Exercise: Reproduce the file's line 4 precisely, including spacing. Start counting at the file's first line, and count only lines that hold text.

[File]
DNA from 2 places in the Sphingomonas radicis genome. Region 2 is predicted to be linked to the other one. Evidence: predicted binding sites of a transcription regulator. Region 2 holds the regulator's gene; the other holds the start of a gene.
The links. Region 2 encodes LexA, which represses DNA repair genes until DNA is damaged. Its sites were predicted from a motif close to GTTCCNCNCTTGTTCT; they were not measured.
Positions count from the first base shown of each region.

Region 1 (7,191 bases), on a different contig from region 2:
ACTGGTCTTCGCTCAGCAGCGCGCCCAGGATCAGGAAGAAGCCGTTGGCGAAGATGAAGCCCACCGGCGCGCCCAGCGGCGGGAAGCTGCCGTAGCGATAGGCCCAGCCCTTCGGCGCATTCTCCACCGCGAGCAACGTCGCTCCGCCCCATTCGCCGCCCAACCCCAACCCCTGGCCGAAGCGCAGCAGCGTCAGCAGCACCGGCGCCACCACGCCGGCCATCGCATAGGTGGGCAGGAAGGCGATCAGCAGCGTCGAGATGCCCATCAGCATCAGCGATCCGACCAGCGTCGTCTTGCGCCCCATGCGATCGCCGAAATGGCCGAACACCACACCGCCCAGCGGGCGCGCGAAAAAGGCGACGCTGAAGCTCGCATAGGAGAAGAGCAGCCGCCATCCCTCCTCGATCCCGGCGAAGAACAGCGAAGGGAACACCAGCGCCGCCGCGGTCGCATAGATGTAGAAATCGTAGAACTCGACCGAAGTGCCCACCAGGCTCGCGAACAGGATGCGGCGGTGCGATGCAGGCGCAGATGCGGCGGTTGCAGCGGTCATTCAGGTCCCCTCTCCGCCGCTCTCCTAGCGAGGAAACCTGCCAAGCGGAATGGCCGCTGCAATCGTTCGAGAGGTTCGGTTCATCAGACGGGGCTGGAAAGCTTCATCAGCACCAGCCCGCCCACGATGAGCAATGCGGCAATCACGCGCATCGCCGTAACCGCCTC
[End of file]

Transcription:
Region 1 (7,191 bases), on a different contig from region 2: